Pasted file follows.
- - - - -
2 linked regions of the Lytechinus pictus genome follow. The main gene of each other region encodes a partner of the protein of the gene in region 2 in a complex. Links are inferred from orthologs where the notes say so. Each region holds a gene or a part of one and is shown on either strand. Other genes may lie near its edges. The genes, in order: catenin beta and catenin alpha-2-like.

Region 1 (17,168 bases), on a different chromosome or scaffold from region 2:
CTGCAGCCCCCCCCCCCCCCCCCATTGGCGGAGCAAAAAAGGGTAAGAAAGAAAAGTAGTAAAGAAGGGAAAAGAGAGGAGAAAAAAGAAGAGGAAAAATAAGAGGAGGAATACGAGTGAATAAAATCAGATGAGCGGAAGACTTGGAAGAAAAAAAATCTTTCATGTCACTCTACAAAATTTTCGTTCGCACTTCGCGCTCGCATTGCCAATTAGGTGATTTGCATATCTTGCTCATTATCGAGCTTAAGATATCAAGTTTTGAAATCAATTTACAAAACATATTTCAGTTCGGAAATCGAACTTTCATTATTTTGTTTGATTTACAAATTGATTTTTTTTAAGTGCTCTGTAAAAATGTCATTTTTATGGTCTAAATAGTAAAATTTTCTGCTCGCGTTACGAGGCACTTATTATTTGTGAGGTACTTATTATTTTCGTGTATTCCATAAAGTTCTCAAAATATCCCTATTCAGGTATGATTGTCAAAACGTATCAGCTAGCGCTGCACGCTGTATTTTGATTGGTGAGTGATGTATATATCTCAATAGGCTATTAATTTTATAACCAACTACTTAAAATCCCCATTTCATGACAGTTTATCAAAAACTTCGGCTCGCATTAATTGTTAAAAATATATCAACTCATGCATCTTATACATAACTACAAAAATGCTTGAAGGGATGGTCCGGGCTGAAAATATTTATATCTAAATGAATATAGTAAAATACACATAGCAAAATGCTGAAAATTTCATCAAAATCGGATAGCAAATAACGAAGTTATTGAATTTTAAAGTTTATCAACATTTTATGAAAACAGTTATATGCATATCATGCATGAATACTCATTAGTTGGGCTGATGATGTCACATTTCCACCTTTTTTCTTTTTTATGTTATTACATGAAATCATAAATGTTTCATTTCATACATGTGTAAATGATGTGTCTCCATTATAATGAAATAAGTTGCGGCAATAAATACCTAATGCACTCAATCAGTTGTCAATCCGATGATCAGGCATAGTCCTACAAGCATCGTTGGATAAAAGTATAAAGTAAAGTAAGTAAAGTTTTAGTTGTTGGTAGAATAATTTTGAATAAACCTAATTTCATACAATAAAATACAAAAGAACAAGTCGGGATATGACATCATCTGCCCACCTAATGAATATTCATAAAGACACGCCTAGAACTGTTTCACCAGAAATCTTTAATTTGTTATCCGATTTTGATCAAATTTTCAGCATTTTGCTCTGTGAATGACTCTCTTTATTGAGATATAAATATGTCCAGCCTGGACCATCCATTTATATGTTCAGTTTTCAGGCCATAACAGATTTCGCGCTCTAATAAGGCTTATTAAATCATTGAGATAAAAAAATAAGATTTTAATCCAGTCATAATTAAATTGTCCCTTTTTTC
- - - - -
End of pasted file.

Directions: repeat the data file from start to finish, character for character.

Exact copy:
2 linked regions of the Lytechinus pictus genome follow. The main gene of each other region encodes a partner of the protein of the gene in region 2 in a complex. Links are inferred from orthologs where the notes say so. Each region holds a gene or a part of one and is shown on either strand. Other genes may lie near its edges. The genes, in order: catenin beta and catenin alpha-2-like.

Region 1 (17,168 bases), on a different chromosome or scaffold from region 2:
CTGCAGCCCCCCCCCCCCCCCCCATTGGCGGAGCAAAAAAGGGTAAGAAAGAAAAGTAGTAAAGAAGGGAAAAGAGAGGAGAAAAAAGAAGAGGAAAAATAAGAGGAGGAATACGAGTGAATAAAATCAGATGAGCGGAAGACTTGGAAGAAAAAAAATCTTTCATGTCACTCTACAAAATTTTCGTTCGCACTTCGCGCTCGCATTGCCAATTAGGTGATTTGCATATCTTGCTCATTATCGAGCTTAAGATATCAAGTTTTGAAATCAATTTACAAAACATATTTCAGTTCGGAAATCGAACTTTCATTATTTTGTTTGATTTACAAATTGATTTTTTTTAAGTGCTCTGTAAAAATGTCATTTTTATGGTCTAAATAGTAAAATTTTCTGCTCGCGTTACGAGGCACTTATTATTTGTGAGGTACTTATTATTTTCGTGTATTCCATAAAGTTCTCAAAATATCCCTATTCAGGTATGATTGTCAAAACGTATCAGCTAGCGCTGCACGCTGTATTTTGATTGGTGAGTGATGTATATATCTCAATAGGCTATTAATTTTATAACCAACTACTTAAAATCCCCATTTCATGACAGTTTATCAAAAACTTCGGCTCGCATTAATTGTTAAAAATATATCAACTCATGCATCTTATACATAACTACAAAAATGCTTGAAGGGATGGTCCGGGCTGAAAATATTTATATCTAAATGAATATAGTAAAATACACATAGCAAAATGCTGAAAATTTCATCAAAATCGGATAGCAAATAACGAAGTTATTGAATTTTAAAGTTTATCAACATTTTATGAAAACAGTTATATGCATATCATGCATGAATACTCATTAGTTGGGCTGATGATGTCACATTTCCACCTTTTTTCTTTTTTATGTTATTACATGAAATCATAAATGTTTCATTTCATACATGTGTAAATGATGTGTCTCCATTATAATGAAATAAGTTGCGGCAATAAATACCTAATGCACTCAATCAGTTGTCAATCCGATGATCAGGCATAGTCCTACAAGCATCGTTGGATAAAAGTATAAAGTAAAGTAAGTAAAGTTTTAGTTGTTGGTAGAATAATTTTGAATAAACCTAATTTCATACAATAAAATACAAAAGAACAAGTCGGGATATGACATCATCTGCCCACCTAATGAATATTCATAAAGACACGCCTAGAACTGTTTCACCAGAAATCTTTAATTTGTTATCCGATTTTGATCAAATTTTCAGCATTTTGCTCTGTGAATGACTCTCTTTATTGAGATATAAATATGTCCAGCCTGGACCATCCATTTATATGTTCAGTTTTCAGGCCATAACAGATTTCGCGCTCTAATAAGGCTTATTAAATCATTGAGATAAAAAAATAAGATTTTAATCCAGTCATAATTAAATTGTCCCTTTTTTC